Nancy and I just got back from a clergy retreat program called Fresh Start (for clergy new in their positions or new to the diocese). We are finishing up our 15 month commitment in the program. We recently spent 2 days with 20 colleagues at Waycross the Diocesan conference center. A major portion of this time was spent hearing each individual’s stories and the story of their congregations. Each of us was given 17 minutes to tell our story and in various additional modules were able to relate parts of the story of the congregations where we were formed and where we now serve.
We began on Sunday night and ended just before lunch Tuesday. Monday we began our story telling at 9 am and with a brief pause for lunch and dinner continued until 9 that night. In a very strange way it was both tiring and exhilarating. Sitting and concentrating for that length of time is exhausting. Our minds were tired and our backsides were sore by the time we went to bed. But we also realized once again that story telling is an exceptionally powerful tool. We got to know these colleagues of ours in new and deep ways. They entrusted to us their stories and we entrusted to them ours as well.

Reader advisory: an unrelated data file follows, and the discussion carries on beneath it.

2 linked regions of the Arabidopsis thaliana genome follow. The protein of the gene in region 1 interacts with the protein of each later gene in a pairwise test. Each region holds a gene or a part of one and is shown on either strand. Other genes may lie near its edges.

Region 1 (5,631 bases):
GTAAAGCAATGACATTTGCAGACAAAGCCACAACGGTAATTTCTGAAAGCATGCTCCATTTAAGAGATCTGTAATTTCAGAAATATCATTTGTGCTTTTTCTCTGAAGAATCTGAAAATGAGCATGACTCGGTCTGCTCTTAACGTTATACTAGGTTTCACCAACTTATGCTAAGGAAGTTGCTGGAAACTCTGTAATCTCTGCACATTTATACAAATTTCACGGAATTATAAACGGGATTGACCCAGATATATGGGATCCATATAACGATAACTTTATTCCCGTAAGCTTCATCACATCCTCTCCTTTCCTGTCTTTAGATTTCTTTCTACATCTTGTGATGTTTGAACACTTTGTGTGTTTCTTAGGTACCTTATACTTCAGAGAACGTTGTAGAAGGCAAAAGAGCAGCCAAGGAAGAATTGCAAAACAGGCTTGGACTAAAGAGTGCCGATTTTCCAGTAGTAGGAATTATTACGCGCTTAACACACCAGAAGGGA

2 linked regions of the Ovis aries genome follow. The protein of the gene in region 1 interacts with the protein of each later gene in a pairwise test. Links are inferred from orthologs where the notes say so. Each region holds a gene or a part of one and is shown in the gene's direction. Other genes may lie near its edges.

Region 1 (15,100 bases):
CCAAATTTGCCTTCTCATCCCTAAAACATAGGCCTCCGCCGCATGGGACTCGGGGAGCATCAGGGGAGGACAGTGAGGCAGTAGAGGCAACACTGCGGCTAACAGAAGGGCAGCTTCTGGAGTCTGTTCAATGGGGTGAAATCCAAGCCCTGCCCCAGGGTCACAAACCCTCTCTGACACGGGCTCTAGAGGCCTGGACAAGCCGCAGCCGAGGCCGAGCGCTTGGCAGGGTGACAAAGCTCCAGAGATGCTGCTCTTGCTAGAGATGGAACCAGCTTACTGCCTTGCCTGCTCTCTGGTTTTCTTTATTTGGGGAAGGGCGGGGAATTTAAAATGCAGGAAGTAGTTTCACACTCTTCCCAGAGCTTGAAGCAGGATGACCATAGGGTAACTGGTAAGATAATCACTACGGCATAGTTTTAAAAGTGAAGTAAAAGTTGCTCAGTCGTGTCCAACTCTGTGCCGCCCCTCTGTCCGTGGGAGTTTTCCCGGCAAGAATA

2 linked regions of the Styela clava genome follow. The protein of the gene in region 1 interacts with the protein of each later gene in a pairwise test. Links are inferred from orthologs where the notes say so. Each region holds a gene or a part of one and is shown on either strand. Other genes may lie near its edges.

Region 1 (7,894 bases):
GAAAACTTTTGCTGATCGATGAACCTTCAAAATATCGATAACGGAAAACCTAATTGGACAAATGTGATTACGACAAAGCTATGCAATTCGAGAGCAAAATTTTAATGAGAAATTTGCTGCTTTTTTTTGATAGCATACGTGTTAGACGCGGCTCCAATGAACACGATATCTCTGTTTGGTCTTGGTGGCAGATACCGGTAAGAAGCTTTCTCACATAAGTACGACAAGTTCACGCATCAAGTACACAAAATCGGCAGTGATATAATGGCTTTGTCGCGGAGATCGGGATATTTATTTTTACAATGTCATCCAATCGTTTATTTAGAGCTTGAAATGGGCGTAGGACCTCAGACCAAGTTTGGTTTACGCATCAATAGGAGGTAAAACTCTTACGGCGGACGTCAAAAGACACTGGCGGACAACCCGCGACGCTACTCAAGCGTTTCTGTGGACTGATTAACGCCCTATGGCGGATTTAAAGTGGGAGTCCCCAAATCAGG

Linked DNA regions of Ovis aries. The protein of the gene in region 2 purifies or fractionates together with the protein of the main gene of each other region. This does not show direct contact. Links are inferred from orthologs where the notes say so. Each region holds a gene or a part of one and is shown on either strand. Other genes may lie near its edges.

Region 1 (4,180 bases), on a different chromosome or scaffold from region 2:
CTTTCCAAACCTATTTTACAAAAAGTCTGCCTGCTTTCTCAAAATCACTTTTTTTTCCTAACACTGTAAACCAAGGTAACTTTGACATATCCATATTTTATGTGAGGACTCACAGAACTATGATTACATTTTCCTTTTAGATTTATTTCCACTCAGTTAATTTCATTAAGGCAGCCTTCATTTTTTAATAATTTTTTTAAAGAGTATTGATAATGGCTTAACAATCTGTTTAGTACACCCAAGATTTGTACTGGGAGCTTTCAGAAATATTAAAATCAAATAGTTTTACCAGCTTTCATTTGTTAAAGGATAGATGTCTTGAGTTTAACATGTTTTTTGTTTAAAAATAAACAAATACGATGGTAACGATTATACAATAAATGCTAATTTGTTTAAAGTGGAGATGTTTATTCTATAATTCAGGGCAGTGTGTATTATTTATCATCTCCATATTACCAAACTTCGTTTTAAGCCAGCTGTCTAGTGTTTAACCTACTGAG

In the story, and in the telling, one hears the wind of the spirit nudging, urging, and changing the direction of life. It is the same with “The Story” which brings us together and binds us into a Christian community. The Jesus story; the story of God calling people as far back as Adam, Eve, Abraham and Sarah form us in different ways, but similarly to ways the personal stories form and frame our growth and life as spiritual people.
The fruits of the process of story telling at Fresh Start are community building, acceptance and understanding. This went along with adding skills and knowledge to be better priests and pastors but the most important result is strengthened relationships and friendships created and renewed. These relationships span background, gender and age ranges.
Storytelling is even more important in the life of a congregation. And it is something we should intentionally encourage as individuals and as part of our focus as a community. One of the great gifts we have to give our present stratified culture (by age, interest and economic class) is the opportunity for broadly diverse intergenerational relationships and activities. This retreat modeled for us the way the Church from the first to twenty-first centuries best grows and functions.